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SNH toes the government line

The elephant in the newsletter

SNH's latest newsletter comes with a health warning …
SNH's latest newsletter comes with a health warning …

Scottish Natural Heritage (SNH) in its flag-ship magazine, The Nature of Scotland, has achieved a new low. In a feature article in its autumn/winter 2013 edition, ‘Lost at sea?’ the public body managed to highlight wild salmon problems without once mentioning the impact that disease and pollution from west highland and islands salmon farms has had and is having on the species.

The authors of the article are two highly respected fisheries scientists, Dr Peter Hutchinson (pictured, left) of the Edinburgh-based inter-governmental North Atlantic Salmon Conservation Organisation and Dr John Baxter of SNH. Their article promises to provide the reader with “an overview of some fascinating new insights.” The preamble to these fascinating new insights announced that the article would examine why “the numbers [of salmon] returning from the ocean to their natal rivers have been declining.”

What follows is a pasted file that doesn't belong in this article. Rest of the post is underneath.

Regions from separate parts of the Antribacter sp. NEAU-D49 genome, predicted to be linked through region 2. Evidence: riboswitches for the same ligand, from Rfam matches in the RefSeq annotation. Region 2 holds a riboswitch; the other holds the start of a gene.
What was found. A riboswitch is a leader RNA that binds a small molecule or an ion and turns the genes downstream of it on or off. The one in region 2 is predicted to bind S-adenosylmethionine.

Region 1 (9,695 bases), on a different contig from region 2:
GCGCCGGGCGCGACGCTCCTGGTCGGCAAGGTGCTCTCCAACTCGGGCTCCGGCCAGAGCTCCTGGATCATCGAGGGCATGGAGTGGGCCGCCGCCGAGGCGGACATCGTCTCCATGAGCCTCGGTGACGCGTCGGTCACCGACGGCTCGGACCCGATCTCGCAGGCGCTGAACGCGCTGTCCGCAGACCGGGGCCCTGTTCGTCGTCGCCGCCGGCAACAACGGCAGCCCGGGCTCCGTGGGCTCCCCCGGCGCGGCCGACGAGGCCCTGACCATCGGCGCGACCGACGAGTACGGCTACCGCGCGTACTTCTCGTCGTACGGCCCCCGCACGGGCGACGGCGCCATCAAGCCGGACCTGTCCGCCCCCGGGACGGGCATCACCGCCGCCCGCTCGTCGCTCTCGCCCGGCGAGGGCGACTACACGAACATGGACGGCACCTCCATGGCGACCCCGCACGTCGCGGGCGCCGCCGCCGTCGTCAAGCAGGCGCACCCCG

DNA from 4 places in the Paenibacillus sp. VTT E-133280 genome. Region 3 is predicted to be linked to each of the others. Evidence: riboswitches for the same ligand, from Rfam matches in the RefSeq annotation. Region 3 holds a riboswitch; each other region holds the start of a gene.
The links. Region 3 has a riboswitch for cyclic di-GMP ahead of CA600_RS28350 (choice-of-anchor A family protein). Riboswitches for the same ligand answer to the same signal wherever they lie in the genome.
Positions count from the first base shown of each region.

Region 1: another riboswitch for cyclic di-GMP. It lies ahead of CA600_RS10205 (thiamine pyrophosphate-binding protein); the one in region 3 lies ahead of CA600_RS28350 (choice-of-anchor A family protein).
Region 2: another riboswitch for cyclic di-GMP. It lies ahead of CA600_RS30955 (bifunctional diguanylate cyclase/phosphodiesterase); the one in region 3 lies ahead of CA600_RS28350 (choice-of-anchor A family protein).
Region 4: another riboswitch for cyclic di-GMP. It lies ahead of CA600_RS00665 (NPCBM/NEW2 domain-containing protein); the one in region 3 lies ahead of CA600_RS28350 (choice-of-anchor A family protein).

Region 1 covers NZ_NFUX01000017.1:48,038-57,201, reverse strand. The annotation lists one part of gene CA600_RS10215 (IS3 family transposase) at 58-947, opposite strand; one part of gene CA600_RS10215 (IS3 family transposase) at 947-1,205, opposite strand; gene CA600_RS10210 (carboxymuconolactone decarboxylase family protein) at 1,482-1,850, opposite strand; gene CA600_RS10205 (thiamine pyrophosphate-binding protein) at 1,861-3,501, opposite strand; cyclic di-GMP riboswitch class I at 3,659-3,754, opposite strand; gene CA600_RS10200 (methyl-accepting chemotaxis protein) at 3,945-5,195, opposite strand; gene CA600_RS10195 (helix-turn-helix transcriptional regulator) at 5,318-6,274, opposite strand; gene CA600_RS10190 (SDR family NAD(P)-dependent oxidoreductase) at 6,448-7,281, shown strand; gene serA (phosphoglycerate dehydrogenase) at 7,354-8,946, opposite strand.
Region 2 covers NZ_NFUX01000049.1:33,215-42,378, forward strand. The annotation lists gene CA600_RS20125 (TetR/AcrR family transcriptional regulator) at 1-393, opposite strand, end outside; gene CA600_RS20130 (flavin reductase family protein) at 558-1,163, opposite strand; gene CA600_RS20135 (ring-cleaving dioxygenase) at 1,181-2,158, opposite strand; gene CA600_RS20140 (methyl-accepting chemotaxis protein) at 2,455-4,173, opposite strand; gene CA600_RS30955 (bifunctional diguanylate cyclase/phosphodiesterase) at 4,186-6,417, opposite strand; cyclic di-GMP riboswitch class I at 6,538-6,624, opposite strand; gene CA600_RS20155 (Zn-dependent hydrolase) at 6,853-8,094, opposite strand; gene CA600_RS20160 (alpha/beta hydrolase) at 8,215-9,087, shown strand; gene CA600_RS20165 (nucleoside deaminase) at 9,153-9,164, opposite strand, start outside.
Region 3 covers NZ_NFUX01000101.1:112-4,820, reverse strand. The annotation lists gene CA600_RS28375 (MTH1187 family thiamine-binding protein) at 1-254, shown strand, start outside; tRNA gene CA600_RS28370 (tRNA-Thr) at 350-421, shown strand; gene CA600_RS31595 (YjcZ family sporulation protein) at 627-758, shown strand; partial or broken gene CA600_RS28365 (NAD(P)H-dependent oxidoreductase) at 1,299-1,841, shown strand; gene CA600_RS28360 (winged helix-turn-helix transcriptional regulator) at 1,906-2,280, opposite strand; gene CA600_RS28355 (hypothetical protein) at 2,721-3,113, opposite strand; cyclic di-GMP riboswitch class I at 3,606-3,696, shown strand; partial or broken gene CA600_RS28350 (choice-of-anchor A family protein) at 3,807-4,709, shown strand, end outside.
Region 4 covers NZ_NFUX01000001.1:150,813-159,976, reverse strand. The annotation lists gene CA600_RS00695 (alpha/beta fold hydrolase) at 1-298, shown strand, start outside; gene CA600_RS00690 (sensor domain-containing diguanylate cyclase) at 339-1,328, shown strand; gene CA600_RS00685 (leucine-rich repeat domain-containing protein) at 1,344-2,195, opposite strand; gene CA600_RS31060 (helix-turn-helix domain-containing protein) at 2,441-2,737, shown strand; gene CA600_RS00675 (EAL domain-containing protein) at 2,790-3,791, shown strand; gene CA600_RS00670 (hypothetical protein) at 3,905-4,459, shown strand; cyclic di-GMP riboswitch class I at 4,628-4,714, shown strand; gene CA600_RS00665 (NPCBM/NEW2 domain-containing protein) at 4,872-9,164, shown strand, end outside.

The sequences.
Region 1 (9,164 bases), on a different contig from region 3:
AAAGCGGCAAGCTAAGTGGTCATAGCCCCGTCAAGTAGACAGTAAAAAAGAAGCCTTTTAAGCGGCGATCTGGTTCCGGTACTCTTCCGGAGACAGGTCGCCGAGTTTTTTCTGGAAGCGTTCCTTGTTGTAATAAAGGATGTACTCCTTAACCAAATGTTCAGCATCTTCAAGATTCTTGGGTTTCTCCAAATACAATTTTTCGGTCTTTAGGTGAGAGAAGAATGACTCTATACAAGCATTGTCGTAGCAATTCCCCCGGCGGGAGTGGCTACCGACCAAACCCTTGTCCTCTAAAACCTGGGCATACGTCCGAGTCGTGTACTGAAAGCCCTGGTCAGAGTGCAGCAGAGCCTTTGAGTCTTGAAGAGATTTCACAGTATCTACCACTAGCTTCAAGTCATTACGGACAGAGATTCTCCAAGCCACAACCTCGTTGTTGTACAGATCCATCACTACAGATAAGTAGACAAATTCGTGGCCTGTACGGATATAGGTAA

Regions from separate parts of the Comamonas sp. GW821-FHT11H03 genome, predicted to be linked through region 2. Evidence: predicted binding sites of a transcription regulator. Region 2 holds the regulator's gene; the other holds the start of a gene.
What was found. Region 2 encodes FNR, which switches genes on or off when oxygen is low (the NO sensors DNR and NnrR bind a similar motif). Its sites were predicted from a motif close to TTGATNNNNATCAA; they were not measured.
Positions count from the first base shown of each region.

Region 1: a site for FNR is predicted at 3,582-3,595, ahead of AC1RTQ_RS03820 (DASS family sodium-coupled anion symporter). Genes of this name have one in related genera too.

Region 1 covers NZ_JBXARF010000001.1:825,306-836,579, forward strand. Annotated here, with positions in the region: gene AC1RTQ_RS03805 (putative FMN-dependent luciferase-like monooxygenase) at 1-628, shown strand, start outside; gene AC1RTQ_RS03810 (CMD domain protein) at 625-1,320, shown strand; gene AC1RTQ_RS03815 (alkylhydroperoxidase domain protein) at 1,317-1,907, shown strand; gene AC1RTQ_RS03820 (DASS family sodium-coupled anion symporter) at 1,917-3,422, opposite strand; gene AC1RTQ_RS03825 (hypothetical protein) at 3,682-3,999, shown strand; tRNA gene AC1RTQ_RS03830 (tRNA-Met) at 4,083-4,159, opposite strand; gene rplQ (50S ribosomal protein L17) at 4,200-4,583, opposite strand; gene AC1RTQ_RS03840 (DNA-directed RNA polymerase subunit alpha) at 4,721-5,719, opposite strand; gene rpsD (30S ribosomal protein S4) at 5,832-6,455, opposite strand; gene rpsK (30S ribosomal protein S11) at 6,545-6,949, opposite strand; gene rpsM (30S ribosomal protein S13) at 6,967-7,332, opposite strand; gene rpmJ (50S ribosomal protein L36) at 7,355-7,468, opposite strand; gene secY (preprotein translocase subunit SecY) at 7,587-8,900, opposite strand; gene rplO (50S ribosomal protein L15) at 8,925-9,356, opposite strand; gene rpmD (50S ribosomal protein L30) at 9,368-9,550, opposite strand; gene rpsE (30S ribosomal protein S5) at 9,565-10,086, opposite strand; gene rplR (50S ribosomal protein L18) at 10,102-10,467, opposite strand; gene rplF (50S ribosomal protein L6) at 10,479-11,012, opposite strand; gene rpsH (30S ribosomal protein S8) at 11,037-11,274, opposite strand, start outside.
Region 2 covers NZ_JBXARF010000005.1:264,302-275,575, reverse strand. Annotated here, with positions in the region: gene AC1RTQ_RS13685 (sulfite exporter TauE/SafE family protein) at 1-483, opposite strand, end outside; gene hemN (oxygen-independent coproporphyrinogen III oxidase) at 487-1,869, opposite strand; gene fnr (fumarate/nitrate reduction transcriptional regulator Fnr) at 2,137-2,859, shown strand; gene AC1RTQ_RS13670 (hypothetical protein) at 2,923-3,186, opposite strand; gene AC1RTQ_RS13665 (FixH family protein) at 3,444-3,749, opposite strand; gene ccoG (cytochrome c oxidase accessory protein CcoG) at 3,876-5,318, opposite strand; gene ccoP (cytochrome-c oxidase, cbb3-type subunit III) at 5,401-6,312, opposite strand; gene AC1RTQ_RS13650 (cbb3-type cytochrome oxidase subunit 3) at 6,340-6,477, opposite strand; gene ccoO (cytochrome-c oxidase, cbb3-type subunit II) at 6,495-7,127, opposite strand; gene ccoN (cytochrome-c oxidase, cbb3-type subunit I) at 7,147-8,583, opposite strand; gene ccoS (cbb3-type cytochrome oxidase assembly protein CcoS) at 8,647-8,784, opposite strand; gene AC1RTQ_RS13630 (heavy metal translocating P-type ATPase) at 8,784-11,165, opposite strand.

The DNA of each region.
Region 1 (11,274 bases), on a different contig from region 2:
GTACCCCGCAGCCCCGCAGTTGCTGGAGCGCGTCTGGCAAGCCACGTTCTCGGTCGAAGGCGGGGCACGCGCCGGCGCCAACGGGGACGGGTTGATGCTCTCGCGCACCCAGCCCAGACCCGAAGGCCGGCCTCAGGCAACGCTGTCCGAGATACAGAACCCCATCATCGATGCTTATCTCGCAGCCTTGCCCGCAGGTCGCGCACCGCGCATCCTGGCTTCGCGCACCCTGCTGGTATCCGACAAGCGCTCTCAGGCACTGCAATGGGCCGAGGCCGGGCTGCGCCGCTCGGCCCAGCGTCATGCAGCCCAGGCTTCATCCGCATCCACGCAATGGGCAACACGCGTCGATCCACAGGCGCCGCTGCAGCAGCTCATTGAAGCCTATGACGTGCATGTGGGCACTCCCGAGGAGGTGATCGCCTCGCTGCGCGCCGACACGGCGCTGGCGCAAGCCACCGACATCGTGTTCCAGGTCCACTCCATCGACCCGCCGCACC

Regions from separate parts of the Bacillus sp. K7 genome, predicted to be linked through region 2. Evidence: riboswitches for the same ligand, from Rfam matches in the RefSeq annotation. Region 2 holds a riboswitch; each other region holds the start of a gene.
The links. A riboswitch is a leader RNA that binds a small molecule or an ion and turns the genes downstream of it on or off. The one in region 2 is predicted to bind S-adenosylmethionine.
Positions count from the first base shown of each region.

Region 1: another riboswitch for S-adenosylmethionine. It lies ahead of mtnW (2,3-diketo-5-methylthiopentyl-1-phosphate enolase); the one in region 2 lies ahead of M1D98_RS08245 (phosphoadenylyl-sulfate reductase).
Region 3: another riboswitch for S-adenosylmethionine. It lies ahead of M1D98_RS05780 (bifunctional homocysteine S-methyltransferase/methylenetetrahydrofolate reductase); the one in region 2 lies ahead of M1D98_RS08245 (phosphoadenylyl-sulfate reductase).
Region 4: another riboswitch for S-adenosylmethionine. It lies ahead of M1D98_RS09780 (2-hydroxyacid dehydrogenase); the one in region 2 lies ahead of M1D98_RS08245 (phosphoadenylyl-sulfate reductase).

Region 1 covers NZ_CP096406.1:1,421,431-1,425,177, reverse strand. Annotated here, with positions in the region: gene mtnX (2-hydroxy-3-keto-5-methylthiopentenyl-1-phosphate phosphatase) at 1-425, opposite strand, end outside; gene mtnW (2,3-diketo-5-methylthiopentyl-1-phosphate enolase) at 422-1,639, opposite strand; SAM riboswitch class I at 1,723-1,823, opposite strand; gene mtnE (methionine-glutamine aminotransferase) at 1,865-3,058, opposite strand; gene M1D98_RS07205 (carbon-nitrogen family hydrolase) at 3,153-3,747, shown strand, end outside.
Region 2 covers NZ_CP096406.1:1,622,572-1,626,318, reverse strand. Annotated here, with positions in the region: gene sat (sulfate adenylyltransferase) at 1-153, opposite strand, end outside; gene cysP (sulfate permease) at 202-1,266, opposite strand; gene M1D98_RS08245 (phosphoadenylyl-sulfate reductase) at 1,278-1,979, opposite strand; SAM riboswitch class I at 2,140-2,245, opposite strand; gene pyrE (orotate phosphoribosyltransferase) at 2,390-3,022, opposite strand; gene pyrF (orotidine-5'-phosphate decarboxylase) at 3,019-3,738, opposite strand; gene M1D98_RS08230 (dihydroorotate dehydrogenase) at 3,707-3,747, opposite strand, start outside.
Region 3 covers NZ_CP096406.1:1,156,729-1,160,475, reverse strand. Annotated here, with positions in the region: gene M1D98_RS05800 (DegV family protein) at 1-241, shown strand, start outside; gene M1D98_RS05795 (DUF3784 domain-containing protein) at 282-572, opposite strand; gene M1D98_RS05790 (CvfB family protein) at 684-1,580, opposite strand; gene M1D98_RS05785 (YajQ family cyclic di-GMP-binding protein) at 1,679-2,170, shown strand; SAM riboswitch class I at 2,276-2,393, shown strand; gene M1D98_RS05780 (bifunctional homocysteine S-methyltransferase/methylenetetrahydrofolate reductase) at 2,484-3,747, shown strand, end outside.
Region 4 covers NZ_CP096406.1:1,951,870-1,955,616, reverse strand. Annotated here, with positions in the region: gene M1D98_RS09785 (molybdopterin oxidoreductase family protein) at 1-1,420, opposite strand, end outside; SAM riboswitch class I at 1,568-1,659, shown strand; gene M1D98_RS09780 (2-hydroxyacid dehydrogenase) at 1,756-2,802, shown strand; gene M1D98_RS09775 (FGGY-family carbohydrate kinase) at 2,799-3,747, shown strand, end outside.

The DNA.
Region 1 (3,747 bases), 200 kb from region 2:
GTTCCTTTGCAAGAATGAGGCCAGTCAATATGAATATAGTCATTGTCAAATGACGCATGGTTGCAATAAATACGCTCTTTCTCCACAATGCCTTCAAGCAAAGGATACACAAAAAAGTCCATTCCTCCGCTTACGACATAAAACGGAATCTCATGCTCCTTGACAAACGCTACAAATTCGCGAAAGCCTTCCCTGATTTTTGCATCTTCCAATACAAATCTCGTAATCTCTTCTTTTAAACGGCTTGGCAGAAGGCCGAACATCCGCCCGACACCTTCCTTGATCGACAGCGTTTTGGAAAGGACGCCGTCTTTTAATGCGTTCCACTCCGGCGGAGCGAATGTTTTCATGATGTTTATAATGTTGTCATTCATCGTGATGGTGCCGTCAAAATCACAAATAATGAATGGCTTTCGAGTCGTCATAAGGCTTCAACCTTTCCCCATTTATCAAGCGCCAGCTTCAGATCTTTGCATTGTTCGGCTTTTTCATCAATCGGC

There follows, over four pages, a litany of various aspects of the scientific work being carried out: marine sampling, genetic techniques for stock identification, electronic tagging, freshwater, estuarine, coastal and offshore components, climate change, high water temperatures in rivers, and so on. Then, towards the end of the piece, the authors note "the potential impacts of human activities,” … So are they, the reader wonders, at last, going to grasp the nettle and mention fish farms?

Not a chance. Instead they come up with … “such as renewable energy schemes in coastal waters.”

With friends like that our sad, beleaguered wild salmonids certainly don’t need any enemies, I thought as I honked into a sick bag.

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